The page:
Veröffentlicht am

This is why you crave sugar when you’re sick

When you’re curled up in bed with a runny nose, ever find yourself craving a sweet treat to make yourself feel better? Turns out there’s reason for that. Here, Associate Professor Hayley O’Neill from Bond University delves into the science behind your sugar rush. 

Picture this: you’re snuggled up on the couch, tissues in hand, and the telltale signs of a cold creeping in. Amid battling the sniffles, a peculiar urge emerges – a craving for snacks. Even though illness often suppresses appetite, the appeal for sugary indulgences and carb-loaded comfort foods can be undeniable.

So, why is it that during such times, cravings for sugary indulgences and carb-loaded comfort foods like chocolate become irresistible?

Food cravings involve a complex interplay of emotions, behaviours, thoughts, and physiological responses. 

These cravings can stem from the body’s need for quick energy or the mind’s search for momentary comfort, and our internal systems collaborate to shape these desires.

Let’s delve into the scientific intricacies that underlie why our bodies tend to crave sugar and carbs—especially during illness.

Like what you see? Sign up to our newsletter for more stories like this.

The immune system and sugar

When illness hits, our immune system activates, demanding extra energy to fight off intruders.  

The state of sickness inherently inflicts stress upon the body. This stress response entails an elevation in „fight or flight“ hormones such as cortisol, primed to ransack energy stores and elevate blood glucose to meet increased demands. Sugar and carbs offer rapid energy, fulfilling this heightened requirement.

One key player in the cravings narrative is ghrelin, often called the hunger hormone. Originating in the stomach, ghrelin’s role is to signal to the brain when it’s time to eat. 

When illness strikes, the body’s metabolic demands escalate as it combats invaders and initiates healing. This elevation prompts a rise in ghrelin levels, urging the consumption of additional calories – that’s why you might find yourself turning to chocolate or other sweet treats when you’re feeling unwell.

The brain’s reward system: sweet comfort

The brain’s reward system plays a pivotal role in our connection to craving sugary foods, especially when illness strikes. Glucose, our brain’s primary energy source, takes centre stage, rapidly entering through sugary and carb-rich choices. 

This triggers a series of neurochemical reactions, releasing dopamine and serotonin—commonly dubbed „feel-good“ neurotransmitters—resulting in pleasurable feelings.

The problem with sugar cravings 

So, if the body is craving energy and eating sugar releases feel-good hormones, it must be fine to give into those sugar cravings, right? Not so much.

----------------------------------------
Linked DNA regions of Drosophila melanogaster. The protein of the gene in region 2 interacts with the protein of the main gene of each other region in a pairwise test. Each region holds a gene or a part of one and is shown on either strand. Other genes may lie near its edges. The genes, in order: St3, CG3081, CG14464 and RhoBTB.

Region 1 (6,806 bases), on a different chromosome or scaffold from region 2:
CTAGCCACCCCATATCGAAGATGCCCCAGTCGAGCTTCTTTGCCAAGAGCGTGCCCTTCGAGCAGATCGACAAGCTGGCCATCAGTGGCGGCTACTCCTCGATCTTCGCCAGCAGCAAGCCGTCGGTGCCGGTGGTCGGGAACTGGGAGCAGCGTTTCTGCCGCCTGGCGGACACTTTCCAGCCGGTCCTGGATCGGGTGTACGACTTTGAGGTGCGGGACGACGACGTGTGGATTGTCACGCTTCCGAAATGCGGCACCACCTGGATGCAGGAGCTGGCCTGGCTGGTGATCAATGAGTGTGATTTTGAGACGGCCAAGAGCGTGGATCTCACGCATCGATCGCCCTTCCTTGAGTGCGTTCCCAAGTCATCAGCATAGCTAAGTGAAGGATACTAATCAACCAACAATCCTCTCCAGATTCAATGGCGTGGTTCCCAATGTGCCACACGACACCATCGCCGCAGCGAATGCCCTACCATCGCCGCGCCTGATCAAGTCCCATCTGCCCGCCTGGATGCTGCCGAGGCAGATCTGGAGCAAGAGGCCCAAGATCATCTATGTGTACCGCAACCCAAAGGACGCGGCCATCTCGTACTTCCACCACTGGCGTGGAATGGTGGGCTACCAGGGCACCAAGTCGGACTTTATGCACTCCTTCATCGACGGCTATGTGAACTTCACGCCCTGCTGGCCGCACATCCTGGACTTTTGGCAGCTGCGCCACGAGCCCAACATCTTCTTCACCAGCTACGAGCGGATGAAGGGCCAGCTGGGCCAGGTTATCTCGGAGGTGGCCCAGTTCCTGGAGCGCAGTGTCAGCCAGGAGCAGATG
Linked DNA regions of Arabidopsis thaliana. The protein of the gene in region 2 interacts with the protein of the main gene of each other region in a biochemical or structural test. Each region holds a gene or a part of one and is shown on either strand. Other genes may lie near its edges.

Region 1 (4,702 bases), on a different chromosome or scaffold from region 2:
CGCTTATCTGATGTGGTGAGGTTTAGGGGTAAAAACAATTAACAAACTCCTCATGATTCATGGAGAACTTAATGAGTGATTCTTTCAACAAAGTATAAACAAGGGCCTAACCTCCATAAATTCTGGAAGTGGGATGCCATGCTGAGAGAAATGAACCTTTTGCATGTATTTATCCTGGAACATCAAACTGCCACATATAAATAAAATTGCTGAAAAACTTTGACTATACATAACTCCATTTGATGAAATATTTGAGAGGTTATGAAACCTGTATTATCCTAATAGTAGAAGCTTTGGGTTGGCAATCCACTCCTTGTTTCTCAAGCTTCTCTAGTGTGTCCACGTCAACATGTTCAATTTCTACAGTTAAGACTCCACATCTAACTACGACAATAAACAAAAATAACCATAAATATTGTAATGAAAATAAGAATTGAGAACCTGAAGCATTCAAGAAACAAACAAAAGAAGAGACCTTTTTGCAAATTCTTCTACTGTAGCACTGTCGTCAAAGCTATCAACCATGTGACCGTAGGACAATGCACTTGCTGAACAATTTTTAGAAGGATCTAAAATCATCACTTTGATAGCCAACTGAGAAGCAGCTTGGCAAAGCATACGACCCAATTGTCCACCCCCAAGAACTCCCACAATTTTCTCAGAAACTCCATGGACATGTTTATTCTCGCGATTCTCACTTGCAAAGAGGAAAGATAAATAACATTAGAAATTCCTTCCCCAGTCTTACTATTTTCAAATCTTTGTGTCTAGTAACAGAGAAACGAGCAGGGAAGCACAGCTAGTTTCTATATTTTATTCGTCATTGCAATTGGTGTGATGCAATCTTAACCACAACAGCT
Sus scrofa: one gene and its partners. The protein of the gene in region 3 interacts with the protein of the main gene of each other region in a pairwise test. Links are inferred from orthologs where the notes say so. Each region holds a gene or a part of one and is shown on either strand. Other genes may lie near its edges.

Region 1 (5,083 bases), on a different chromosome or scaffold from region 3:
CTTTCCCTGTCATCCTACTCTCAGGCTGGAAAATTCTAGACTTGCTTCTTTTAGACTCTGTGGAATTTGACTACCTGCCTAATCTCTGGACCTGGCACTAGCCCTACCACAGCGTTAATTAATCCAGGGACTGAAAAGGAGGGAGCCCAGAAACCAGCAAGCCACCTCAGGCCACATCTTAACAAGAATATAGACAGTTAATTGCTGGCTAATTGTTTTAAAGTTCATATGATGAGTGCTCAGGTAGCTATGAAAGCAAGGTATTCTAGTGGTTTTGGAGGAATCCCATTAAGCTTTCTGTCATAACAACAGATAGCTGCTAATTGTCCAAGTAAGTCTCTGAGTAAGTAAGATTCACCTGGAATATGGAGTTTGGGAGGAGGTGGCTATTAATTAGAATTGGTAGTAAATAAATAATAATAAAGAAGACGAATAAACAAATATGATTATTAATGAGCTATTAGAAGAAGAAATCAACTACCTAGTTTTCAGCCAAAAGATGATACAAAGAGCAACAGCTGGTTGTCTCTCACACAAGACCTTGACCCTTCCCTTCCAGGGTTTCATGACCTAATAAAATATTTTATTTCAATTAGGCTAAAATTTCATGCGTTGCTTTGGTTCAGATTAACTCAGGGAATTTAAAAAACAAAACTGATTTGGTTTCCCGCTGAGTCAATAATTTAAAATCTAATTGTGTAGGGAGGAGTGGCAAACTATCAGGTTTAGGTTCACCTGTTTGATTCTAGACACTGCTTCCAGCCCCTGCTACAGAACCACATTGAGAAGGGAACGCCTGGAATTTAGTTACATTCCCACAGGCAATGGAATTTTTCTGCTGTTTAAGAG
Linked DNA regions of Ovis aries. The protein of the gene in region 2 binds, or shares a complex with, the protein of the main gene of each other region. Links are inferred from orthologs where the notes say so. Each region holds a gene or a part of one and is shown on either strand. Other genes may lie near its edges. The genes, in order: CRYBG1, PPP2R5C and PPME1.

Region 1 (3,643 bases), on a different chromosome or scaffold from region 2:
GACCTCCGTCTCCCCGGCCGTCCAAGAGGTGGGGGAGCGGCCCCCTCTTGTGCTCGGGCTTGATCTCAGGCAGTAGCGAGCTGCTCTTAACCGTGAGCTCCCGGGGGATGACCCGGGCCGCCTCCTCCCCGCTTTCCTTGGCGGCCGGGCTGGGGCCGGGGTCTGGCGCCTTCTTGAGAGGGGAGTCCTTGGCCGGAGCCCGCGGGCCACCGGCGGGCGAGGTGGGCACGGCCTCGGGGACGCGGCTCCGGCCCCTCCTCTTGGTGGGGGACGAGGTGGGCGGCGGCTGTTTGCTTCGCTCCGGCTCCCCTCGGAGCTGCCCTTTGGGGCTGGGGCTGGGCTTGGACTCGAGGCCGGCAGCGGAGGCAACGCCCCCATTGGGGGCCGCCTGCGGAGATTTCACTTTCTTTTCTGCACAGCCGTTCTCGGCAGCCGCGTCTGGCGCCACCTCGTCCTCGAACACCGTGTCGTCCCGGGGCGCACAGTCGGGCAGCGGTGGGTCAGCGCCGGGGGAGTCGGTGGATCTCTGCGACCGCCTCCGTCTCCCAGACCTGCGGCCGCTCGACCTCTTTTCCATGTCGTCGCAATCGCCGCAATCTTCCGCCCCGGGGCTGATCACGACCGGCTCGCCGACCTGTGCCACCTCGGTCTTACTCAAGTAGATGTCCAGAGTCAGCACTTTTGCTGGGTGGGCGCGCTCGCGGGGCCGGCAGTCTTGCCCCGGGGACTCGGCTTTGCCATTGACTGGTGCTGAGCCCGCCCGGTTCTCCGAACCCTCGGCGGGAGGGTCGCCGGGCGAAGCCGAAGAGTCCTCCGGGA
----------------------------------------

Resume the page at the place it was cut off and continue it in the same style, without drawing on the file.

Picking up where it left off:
A diet rich in refined sugars lacks essential nutrients, risks malnutrition, and also elevates the risk of oxidative stress, inflammation, infection and susceptibility to various diseases, including obesity, type 2 diabetes, cardiovascular disease, cancer, dementia, and depression.

So whilst sugar foods may satisfy cravings, in the long term they could impede recovery by further contributing to the inflammatory “cytokine storm” often associated with illnesses like flu or Covid.

In addition to effects on appetite, ghrelin also plays a role in the immune system via promoting anti-inflammatory effects and reducing inflammation. However consuming large amounts of sugar actually does the opposite – bolstering  inflammation especially in the gut, which means the gherkin can’t do its job.

Sugar rush: short-lived satisfaction and fatigue

The notion of a sustained ‘sugar rush’ providing enduring energy is a common misconception, but reality paints a different picture. A sugar rush may briefly elevate energy levels, but this is often followed by a slump. 

A recent review of scientific evidence reveals that consuming carbohydrates doesn’t yield a lasting mood uplift. In fact, carbohydrates may lead to lower alertness and increased fatigue within an hour after consumption. 

While sugar can provide momentary relief, particularly in cases of depression or seasonal affective disorder, relying on it for consistent mood enhancement may prove counterproductive in the long run.

If you are a long-term sugar consumer you are also more likely to have reduced impulse control and ability to resist sugar potentially due to withdrawal.

4 tips to curb sugar cravings and boost immunity

Cravings can be tricky to curb, as the very nature of them means they’re overwhelming and hard to resist. Leading a balanced diet also means that it’s okay to indulge every now and then. 

However, when it comes to sugar, it is particularly important to practice moderation, given the aforementioned side effects of increased consumption. 

Here are some tips for curbing sugar cravings, so you can eat mindfully.

#1. Fibre Intake: Aim for 25–35 g/day of fibre to reduce inflammation, enhance gut health, and reduce appetite. Include lentils, beans, and vegetable soups in your diet.

#2. Choose wisely: Opt for minimally processed, low glycaemic index foods to mitigate cell damage, inflammation, and oxidative stress.

#3. Increase antioxidants and phytonutrients: These compounds combat inflammation and safeguard cells. Beta-carotene-rich foods like sweet potatoes and vitamin C sources such as peppers, oranges, and strawberries are excellent choices.

#4. Essential vitamins and minerals: Incorporate vitamins (A, C, D, E, B6, B12) and minerals into your diet to bolster immunity, regulate inflammation, and aid antibody formation.

If you are finding it challenging to maintain a balanced diet during illness, seek guidance from a healthcare professional to ensure you are meeting your nutritional requirements.

Source link